OverviewThe Bears Ears are 2 distinct buttes in southeastern Utah, which can be seen from Arizona, New Mexico, and Colorado as they rise above the high deserts of the four corners region. They have been at the epicenter of a fiery debate on American public lands as the most prominent natural feature in an area full of cultural, geological, paleontological, and historical significance. The east peak is 9058 feet and the west peak is 8929. Many Native American tribes consider these peaks sacred, and are the symbol for an area with thousands of other sacred sites.
Getting ThereFrom Blanding, Utah, take US Highway 191 south and turn right on Utah Highway 95 and drive approximately 30 miles. Turn right onto Utah Highway 275 toward Natural Bridges. In 0.7 miles, turn right on Elk Mountain Road/FR0088. Drive 4.6 miles then continue on Forest Rd 092, which should get you to the saddle between the peaks.
RouteThe class 3 hiking trail starts on the west side of the saddle. The switchbacking trail can be faint at times and require short stretches of bushwhacking up the eastern slope. It eventually veers northwest to the right of the sandstone rockface and skirts around before it becomes steep (requiring some hand placements). This will get you to the eastern summit from which you can travel along faint trails westerward along the ridge to the higher western summit.
Round-trip Distance: 1.7 miles
Elevation Gain: 450 feet
Red TapeThe US Forest Service manages this portion of Bears Ears National Monument. No permit is required to hike the Bears Ears though permits are often required for overnight trips into the surrounding canyons.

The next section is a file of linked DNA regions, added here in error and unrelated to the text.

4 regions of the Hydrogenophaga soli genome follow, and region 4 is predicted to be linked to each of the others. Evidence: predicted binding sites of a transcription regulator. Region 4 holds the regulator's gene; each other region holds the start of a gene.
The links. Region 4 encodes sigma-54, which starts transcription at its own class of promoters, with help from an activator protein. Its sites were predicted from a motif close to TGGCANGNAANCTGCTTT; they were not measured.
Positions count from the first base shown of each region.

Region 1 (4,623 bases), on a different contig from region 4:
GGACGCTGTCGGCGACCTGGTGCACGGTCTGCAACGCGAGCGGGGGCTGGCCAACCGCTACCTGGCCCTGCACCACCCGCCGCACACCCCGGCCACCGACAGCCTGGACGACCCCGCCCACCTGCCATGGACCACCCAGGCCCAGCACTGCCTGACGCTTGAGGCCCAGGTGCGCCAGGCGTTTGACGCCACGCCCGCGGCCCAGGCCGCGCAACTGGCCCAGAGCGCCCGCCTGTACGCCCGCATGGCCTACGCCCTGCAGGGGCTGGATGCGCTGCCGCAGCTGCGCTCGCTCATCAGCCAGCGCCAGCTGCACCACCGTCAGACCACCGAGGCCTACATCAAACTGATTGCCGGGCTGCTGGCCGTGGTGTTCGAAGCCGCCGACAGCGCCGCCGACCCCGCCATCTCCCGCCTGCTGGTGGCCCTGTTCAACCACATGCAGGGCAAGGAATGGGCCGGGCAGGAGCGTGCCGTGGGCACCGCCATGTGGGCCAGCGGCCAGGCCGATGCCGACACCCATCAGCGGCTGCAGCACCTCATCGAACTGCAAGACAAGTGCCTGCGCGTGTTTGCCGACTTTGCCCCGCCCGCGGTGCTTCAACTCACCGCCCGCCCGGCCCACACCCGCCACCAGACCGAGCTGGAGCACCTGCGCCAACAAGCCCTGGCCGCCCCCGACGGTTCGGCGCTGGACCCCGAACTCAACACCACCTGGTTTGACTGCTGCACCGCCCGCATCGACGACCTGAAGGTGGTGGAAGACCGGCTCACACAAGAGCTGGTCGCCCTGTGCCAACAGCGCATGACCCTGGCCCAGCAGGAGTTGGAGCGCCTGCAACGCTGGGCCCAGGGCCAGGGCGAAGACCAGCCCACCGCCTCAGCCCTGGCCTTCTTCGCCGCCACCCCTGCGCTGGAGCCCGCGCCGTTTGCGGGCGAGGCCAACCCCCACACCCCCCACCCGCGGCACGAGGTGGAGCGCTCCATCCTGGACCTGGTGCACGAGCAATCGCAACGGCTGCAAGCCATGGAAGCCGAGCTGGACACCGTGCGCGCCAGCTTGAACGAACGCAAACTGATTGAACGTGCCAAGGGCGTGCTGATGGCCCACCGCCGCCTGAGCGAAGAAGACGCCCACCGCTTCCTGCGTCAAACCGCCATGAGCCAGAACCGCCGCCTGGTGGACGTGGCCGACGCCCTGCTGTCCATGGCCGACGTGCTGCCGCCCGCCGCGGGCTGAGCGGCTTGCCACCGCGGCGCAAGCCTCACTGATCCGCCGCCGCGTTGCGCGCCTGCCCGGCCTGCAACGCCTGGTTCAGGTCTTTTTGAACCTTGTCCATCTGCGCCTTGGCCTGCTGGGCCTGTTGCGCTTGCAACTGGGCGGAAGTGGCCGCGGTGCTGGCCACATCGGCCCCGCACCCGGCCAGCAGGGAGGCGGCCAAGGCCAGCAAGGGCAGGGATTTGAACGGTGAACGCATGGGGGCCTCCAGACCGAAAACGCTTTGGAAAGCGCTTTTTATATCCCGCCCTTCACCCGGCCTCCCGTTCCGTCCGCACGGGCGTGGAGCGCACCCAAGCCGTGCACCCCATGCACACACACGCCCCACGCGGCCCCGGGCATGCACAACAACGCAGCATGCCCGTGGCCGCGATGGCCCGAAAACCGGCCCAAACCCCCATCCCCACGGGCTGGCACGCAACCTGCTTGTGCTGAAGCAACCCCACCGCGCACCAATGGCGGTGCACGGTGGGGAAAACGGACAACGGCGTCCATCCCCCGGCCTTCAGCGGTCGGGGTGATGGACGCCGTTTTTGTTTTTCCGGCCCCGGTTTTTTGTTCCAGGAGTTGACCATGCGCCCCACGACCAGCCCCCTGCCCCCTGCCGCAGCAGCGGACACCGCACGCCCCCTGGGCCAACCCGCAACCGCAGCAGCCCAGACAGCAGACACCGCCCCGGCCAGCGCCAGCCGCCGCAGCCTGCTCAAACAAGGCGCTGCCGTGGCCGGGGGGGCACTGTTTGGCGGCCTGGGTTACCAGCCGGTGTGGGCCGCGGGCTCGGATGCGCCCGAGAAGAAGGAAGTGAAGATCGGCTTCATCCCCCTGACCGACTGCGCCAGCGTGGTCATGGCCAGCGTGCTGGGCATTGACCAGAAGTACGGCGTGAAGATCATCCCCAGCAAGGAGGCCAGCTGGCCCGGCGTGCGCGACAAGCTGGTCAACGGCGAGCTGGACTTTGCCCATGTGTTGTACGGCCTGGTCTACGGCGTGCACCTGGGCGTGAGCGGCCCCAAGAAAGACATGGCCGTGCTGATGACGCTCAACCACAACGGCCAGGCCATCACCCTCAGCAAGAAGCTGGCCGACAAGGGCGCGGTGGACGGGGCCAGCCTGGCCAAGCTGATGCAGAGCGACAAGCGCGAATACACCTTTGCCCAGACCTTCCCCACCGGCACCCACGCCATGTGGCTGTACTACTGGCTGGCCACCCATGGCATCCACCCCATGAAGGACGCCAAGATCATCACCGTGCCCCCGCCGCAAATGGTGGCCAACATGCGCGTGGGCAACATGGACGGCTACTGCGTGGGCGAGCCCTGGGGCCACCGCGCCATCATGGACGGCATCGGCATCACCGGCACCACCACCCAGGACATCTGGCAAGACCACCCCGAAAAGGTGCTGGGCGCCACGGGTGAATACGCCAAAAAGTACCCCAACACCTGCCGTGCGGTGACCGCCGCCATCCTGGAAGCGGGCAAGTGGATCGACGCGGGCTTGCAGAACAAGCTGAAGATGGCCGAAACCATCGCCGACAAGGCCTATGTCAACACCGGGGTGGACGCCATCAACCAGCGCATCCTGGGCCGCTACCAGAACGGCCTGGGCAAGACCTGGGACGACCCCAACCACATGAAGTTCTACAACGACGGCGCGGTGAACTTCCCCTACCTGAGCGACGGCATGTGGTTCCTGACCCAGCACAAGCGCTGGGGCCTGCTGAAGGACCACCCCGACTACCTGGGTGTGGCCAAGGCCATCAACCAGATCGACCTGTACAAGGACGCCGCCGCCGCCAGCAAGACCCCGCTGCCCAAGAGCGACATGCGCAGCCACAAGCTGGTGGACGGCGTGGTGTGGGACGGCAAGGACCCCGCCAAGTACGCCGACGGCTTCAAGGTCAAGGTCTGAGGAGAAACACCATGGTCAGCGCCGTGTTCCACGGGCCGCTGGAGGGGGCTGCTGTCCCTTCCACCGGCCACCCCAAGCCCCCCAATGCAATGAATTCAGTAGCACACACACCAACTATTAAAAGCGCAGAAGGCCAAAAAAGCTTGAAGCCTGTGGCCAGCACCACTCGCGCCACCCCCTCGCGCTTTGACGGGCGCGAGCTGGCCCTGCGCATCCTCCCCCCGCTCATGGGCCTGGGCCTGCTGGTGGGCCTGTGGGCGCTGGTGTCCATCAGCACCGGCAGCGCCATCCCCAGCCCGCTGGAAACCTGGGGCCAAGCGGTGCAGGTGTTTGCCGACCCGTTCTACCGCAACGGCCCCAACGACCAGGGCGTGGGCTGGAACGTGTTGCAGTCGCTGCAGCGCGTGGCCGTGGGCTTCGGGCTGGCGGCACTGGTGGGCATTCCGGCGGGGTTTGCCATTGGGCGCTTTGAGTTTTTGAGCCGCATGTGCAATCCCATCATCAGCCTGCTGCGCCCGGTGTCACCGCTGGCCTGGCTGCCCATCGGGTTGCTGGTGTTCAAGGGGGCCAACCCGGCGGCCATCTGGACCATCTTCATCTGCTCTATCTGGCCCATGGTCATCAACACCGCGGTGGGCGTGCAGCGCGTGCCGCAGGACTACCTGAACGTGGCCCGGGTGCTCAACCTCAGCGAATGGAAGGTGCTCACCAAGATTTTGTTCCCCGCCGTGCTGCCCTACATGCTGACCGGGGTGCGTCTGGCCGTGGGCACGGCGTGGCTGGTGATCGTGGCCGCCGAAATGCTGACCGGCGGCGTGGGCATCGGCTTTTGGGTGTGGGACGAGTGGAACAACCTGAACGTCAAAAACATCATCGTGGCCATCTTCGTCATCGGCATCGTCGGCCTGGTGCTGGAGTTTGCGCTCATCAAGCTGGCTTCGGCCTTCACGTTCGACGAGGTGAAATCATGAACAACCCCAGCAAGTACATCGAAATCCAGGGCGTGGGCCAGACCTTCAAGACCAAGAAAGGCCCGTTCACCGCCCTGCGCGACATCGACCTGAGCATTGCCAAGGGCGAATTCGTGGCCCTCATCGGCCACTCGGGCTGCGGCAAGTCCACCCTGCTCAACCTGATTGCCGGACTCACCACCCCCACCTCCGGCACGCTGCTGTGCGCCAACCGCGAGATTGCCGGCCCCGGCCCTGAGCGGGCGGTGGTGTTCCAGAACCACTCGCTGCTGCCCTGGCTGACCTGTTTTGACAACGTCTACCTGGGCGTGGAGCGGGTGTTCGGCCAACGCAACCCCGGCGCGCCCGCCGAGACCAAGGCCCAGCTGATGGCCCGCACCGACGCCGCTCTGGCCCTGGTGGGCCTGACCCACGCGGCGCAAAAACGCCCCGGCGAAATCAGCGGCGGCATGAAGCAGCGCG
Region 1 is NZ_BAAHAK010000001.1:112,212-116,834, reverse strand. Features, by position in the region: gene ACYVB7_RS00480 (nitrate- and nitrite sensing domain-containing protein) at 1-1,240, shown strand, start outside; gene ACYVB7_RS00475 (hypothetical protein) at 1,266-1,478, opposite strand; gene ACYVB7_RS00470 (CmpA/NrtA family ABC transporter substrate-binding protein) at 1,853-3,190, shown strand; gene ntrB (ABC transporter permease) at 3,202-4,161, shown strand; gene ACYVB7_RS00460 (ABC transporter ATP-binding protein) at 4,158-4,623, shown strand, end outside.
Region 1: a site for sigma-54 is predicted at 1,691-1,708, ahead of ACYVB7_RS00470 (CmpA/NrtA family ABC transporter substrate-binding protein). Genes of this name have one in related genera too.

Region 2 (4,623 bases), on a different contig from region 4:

The Bears Ears are now part of Bears Ears National Monument, which was created on December 28, 2016 at the behest of Native American tribes to protect 1.35 million acres from further drilling, mining, fracking, and other extraction industries. Hiking, climbing, cattle grazing, firewood cutting, medicinal plant gathering are all still preserved as part of the cultural aspect of the area that deserves protection.
When to ClimbYear-round. Bring plenty of water in the summer and chances are you'll need snowshoes in the winter.
Check forecasts ahead of time and be aware of rain while driving on the dirt roads in the region as they are often impassable due to the mud and also flashfloods.
CampingThe closest camp site is at Comb Wash about 15 miles east of the Natural Bridges turnoff. More camping areas will likely specified as the management plan for the monument is developed.
There are hotels in Blanding, Bluff, and Mexican Hat for those less fond of camping.
External LinksBureau of Land Management - Bears Ears National Monument
Utah Dine Bikeyah - A Native American-led "501(c)3 nonprofit organization that works toward healing of people and the Earth by supporting indigenous communities in protecting their culturally significant, ancestral lands."
Bears Ears Inter-tribal Coalition - "A historic consortium of sovereign tribal nations united in the effort to conserve the Bears Ears cultural landscape."